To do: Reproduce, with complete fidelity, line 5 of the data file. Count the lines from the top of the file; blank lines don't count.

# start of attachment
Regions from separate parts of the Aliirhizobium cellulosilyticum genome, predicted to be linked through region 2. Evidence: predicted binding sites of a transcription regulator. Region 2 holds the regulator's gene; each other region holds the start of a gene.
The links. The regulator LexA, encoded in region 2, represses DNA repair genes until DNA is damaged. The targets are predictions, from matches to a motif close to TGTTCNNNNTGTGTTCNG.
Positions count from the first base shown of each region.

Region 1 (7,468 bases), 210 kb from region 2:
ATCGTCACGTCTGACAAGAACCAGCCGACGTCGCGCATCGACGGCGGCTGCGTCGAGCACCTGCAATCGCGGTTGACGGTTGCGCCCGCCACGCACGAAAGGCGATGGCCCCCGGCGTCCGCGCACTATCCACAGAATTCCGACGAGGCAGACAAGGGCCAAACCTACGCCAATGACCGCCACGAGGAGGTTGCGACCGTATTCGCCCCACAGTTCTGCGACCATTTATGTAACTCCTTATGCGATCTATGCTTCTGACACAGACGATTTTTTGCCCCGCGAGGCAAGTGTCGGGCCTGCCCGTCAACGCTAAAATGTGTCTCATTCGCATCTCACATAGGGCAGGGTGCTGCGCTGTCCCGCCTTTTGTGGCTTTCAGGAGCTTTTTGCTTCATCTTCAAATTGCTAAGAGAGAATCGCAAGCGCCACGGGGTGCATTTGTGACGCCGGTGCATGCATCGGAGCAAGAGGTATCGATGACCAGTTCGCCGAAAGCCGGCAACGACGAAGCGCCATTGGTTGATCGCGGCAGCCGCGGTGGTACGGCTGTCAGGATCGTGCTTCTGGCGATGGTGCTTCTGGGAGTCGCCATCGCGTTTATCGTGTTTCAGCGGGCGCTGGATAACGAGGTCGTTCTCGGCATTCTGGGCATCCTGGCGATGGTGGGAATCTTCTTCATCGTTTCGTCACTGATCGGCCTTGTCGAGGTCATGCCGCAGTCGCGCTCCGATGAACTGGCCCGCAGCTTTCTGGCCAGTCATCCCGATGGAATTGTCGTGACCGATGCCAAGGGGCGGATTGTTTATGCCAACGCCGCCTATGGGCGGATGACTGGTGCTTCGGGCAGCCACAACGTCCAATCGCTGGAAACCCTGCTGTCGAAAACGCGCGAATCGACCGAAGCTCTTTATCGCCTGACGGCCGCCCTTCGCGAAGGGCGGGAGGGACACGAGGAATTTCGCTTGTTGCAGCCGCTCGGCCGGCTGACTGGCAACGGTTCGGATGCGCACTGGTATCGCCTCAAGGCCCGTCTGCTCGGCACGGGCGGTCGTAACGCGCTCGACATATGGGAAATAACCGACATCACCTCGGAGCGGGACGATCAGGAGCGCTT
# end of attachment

ATCGTCACGTCTGACAAGAACCAGCCGACGTCGCGCATCGACGGCGGCTGCGTCGAGCACCTGCAATCGCGGTTGACGGTTGCGCCCGCCACGCACGAAAGGCGATGGCCCCCGGCGTCCGCGCACTATCCACAGAATTCCGACGAGGCAGACAAGGGCCAAACCTACGCCAATGACCGCCACGAGGAGGTTGCGACCGTATTCGCCCCACAGTTCTGCGACCATTTATGTAACTCCTTATGCGATCTATGCTTCTGACACAGACGATTTTTTGCCCCGCGAGGCAAGTGTCGGGCCTGCCCGTCAACGCTAAAATGTGTCTCATTCGCATCTCACATAGGGCAGGGTGCTGCGCTGTCCCGCCTTTTGTGGCTTTCAGGAGCTTTTTGCTTCATCTTCAAATTGCTAAGAGAGAATCGCAAGCGCCACGGGGTGCATTTGTGACGCCGGTGCATGCATCGGAGCAAGAGGTATCGATGACCAGTTCGCCGAAAGCCGGCAACGACGAAGCGCCATTGGTTGATCGCGGCAGCCGCGGTGGTACGGCTGTCAGGATCGTGCTTCTGGCGATGGTGCTTCTGGGAGTCGCCATCGCGTTTATCGTGTTTCAGCGGGCGCTGGATAACGAGGTCGTTCTCGGCATTCTGGGCATCCTGGCGATGGTGGGAATCTTCTTCATCGTTTCGTCACTGATCGGCCTTGTCGAGGTCATGCCGCAGTCGCGCTCCGATGAACTGGCCCGCAGCTTTCTGGCCAGTCATCCCGATGGAATTGTCGTGACCGATGCCAAGGGGCGGATTGTTTATGCCAACGCCGCCTATGGGCGGATGACTGGTGCTTCGGGCAGCCACAACGTCCAATCGCTGGAAACCCTGCTGTCGAAAACGCGCGAATCGACCGAAGCTCTTTATCGCCTGACGGCCGCCCTTCGCGAAGGGCGGGAGGGACACGAGGAATTTCGCTTGTTGCAGCCGCTCGGCCGGCTGACTGGCAACGGTTCGGATGCGCACTGGTATCGCCTCAAGGCCCGTCTGCTCGGCACGGGCGGTCGTAACGCGCTCGACATATGGGAAATAACCGACATCACCTCGGAGCGGGACGATCAGGAGCGCTT